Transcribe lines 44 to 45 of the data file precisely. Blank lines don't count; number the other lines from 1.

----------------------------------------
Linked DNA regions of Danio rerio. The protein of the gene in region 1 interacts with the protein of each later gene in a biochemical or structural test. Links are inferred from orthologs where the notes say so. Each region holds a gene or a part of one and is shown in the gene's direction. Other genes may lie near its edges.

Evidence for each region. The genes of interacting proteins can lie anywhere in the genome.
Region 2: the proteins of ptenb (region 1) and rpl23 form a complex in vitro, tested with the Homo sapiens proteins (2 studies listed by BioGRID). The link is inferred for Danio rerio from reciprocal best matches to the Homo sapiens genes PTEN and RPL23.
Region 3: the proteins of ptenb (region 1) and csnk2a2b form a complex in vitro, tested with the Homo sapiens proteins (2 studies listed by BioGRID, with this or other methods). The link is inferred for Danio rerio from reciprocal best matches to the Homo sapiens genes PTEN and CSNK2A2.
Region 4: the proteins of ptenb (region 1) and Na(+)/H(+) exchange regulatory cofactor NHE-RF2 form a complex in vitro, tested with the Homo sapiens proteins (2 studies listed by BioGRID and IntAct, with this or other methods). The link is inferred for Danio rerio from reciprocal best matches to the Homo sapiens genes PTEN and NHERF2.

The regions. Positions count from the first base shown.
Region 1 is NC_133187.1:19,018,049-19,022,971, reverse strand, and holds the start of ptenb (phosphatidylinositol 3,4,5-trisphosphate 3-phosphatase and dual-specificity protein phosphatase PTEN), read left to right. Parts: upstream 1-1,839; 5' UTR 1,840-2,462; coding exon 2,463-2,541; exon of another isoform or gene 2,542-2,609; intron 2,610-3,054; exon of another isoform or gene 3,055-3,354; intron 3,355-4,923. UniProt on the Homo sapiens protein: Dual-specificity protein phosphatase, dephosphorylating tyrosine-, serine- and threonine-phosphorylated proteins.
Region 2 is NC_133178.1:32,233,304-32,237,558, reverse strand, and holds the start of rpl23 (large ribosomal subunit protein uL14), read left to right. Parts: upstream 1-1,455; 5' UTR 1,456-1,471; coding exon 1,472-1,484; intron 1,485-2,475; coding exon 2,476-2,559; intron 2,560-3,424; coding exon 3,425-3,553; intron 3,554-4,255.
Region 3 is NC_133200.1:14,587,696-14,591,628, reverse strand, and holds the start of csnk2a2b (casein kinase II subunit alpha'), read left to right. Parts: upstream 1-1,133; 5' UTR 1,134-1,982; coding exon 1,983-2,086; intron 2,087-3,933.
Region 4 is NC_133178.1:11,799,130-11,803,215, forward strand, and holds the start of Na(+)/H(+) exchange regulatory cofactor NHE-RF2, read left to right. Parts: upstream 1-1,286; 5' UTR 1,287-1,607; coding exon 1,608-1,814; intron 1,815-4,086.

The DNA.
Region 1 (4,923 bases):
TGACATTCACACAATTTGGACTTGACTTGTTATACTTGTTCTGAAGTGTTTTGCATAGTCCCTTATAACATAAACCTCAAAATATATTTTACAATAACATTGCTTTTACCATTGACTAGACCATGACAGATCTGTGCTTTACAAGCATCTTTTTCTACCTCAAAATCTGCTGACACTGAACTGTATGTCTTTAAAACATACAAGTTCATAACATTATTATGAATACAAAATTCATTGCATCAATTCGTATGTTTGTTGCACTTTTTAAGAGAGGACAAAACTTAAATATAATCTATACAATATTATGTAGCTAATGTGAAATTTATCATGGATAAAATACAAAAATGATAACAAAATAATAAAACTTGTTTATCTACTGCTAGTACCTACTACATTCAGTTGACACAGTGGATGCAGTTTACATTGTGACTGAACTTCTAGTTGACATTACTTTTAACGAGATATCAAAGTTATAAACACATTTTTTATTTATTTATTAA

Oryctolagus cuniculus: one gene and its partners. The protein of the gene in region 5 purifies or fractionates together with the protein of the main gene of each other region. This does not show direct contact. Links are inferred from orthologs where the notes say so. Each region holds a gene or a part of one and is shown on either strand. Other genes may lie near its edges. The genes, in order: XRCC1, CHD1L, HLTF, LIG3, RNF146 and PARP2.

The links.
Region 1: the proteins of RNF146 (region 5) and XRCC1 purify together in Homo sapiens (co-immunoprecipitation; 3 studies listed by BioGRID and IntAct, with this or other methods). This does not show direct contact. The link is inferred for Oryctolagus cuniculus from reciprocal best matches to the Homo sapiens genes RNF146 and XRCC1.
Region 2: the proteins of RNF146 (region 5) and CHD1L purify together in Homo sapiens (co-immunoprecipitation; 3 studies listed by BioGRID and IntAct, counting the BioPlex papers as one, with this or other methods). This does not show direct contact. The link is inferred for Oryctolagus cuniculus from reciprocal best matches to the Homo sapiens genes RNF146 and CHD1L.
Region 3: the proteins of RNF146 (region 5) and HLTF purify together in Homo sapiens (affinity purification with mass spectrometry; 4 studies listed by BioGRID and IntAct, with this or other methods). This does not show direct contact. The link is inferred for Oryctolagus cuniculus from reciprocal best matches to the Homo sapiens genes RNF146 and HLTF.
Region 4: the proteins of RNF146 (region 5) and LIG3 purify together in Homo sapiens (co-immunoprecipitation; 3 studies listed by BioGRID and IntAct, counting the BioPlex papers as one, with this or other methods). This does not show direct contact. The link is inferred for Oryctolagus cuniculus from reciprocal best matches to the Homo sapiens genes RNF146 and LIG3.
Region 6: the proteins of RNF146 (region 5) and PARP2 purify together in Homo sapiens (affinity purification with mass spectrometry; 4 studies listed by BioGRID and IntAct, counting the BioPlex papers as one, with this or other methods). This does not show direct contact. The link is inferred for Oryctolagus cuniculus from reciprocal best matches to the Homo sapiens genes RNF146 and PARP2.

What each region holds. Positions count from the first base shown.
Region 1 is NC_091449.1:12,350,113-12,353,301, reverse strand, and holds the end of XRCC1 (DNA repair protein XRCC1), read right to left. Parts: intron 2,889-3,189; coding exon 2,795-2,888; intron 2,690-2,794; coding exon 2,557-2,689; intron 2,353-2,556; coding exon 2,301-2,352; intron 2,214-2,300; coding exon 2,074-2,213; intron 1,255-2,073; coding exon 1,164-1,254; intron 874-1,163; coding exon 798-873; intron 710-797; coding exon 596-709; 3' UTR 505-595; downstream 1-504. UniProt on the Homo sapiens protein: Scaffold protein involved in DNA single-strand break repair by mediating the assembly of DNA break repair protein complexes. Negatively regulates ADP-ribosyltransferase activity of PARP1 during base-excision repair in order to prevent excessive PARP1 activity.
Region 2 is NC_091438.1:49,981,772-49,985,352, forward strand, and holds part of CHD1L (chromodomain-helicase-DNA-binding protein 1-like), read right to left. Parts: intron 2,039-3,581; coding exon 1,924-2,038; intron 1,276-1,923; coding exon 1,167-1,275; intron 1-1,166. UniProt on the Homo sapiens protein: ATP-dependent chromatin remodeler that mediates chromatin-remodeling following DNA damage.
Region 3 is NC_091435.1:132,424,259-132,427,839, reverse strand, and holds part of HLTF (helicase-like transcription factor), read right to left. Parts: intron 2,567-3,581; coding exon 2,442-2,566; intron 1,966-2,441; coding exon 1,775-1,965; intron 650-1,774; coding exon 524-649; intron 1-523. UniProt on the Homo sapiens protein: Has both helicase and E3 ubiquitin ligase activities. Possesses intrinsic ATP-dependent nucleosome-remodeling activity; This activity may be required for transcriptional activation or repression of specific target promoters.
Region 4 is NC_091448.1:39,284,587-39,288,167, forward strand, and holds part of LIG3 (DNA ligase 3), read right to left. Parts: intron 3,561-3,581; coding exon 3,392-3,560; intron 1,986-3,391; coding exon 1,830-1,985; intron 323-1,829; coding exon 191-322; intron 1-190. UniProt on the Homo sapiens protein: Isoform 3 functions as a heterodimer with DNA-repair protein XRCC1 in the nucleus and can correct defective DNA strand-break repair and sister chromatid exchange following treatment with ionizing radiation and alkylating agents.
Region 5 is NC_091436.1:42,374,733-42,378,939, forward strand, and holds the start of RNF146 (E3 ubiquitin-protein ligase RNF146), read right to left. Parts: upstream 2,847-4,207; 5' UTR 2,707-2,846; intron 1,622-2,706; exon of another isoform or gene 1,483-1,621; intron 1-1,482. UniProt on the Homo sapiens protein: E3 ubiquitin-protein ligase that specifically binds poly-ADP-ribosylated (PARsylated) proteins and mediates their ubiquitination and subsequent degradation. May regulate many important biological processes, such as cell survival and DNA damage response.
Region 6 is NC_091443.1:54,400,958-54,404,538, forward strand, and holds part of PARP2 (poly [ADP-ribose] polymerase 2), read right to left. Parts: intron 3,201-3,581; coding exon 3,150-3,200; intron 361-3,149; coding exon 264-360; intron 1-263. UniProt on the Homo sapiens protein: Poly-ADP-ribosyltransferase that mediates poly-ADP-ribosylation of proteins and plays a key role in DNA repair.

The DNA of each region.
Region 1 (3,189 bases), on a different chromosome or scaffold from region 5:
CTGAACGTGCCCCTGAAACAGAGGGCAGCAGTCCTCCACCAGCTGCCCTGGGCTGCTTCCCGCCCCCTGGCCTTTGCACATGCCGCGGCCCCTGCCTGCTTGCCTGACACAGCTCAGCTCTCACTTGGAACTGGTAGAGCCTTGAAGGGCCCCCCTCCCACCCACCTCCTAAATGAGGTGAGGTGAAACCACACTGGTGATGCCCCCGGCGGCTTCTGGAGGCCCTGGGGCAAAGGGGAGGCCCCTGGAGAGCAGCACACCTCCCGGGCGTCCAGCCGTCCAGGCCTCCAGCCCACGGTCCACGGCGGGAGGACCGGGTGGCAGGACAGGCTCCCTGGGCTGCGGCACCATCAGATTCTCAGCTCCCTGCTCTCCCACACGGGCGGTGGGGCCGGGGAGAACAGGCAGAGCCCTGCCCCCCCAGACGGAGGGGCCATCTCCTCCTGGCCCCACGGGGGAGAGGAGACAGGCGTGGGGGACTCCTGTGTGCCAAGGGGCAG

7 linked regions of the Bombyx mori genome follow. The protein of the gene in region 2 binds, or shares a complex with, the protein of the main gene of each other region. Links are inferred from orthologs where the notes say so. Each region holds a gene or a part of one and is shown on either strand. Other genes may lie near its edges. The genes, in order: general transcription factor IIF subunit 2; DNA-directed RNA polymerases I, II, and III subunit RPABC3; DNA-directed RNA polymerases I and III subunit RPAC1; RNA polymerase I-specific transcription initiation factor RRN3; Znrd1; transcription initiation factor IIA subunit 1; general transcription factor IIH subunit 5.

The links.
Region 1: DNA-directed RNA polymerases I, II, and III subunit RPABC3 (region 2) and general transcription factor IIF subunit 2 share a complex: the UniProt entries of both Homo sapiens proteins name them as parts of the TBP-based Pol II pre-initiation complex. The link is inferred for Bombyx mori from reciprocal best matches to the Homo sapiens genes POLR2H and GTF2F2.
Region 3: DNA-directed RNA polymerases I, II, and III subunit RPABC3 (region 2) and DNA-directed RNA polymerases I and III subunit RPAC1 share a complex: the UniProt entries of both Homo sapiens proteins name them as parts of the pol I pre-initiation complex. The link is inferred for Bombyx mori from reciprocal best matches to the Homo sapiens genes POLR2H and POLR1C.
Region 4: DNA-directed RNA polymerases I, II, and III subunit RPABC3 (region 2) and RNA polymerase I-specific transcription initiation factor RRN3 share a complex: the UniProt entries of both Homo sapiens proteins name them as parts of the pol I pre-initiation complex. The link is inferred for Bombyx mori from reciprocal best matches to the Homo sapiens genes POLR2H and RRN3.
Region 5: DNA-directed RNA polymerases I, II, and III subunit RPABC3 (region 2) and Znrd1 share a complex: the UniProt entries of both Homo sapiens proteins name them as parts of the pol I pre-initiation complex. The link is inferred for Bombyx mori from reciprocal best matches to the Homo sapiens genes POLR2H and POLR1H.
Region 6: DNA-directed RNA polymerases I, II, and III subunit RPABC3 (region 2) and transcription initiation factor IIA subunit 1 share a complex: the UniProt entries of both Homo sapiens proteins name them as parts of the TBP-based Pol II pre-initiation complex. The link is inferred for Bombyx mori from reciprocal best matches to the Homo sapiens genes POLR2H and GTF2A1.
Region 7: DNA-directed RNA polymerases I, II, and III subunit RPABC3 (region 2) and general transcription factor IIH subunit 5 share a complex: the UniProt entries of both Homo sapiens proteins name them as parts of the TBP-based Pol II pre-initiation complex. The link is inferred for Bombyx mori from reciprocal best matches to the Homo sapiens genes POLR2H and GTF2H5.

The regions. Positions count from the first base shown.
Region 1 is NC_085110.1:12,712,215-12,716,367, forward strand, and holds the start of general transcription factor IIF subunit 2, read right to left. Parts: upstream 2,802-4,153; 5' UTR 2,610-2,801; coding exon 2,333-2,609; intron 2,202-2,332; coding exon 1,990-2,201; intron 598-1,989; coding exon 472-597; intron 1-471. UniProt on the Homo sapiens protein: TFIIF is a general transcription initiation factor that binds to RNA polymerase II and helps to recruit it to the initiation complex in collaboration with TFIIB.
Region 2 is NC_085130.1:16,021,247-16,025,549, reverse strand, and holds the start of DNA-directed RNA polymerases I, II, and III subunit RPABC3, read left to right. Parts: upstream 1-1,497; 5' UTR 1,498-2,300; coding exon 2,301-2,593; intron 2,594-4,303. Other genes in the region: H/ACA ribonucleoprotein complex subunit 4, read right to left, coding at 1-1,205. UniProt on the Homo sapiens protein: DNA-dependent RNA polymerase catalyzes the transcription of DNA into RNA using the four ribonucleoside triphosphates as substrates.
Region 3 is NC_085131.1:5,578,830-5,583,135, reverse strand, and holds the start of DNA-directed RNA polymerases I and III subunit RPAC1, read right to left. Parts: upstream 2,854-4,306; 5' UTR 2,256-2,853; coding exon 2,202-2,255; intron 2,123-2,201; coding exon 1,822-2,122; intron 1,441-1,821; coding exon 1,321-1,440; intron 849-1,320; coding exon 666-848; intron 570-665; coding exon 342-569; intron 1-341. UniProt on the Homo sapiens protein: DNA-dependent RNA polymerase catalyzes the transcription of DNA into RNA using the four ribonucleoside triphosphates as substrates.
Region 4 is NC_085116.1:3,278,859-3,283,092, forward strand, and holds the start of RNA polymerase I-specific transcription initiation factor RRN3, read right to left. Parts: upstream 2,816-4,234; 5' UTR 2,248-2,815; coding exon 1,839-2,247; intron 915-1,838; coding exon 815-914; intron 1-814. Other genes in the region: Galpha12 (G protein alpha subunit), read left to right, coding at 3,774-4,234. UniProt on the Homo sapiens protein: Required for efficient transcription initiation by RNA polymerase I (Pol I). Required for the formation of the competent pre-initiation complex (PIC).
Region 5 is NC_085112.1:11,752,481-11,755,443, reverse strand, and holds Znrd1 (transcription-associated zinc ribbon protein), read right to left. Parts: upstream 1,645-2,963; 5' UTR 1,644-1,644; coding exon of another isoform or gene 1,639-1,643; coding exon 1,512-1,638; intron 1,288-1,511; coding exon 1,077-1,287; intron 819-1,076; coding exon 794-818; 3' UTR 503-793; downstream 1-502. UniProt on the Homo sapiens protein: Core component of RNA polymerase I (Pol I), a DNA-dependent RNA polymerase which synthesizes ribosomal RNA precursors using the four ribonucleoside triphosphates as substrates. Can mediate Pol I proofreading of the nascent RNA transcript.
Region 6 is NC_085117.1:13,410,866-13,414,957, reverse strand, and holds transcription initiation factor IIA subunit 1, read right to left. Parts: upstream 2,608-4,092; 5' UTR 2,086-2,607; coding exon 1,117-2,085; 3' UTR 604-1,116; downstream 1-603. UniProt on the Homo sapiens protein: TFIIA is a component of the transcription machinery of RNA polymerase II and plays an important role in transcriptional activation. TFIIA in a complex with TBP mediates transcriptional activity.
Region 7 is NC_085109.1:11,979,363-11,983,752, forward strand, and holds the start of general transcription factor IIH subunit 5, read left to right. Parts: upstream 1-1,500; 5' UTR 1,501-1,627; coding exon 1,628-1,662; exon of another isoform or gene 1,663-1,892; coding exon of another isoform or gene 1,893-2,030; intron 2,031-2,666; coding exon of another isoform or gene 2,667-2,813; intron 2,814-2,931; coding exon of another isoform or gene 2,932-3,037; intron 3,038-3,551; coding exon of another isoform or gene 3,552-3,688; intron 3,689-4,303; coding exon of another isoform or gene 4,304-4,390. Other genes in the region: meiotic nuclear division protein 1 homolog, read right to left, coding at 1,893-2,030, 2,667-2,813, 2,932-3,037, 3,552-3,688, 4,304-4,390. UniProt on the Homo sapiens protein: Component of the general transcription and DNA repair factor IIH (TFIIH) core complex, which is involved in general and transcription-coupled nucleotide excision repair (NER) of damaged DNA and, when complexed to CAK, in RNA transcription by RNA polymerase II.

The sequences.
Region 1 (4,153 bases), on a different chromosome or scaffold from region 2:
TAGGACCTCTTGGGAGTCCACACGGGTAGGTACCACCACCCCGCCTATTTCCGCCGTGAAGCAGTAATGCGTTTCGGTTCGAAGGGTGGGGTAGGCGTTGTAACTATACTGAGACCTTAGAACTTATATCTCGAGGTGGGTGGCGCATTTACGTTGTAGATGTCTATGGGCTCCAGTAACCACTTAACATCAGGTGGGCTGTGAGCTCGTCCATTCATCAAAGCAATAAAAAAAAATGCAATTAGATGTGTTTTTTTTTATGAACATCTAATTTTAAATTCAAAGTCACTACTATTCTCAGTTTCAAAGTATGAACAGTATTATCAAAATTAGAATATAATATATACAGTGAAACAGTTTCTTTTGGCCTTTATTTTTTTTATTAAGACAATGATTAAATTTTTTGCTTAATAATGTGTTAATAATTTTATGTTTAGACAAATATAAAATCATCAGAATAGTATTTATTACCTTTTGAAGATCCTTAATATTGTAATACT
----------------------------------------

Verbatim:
Region 5 is NC_085112.1:11,752,481-11,755,443, reverse strand, and holds Znrd1 (transcription-associated zinc ribbon protein), read right to left. Parts: upstream 1,645-2,963; 5' UTR 1,644-1,644; coding exon of another isoform or gene 1,639-1,643; coding exon 1,512-1,638; intron 1,288-1,511; coding exon 1,077-1,287; intron 819-1,076; coding exon 794-818; 3' UTR 503-793; downstream 1-502. UniProt on the Homo sapiens protein: Core component of RNA polymerase I (Pol I), a DNA-dependent RNA polymerase which synthesizes ribosomal RNA precursors using the four ribonucleoside triphosphates as substrates. Can mediate Pol I proofreading of the nascent RNA transcript.
Region 6 is NC_085117.1:13,410,866-13,414,957, reverse strand, and holds transcription initiation factor IIA subunit 1, read right to left. Parts: upstream 2,608-4,092; 5' UTR 2,086-2,607; coding exon 1,117-2,085; 3' UTR 604-1,116; downstream 1-603. UniProt on the Homo sapiens protein: TFIIA is a component of the transcription machinery of RNA polymerase II and plays an important role in transcriptional activation. TFIIA in a complex with TBP mediates transcriptional activity.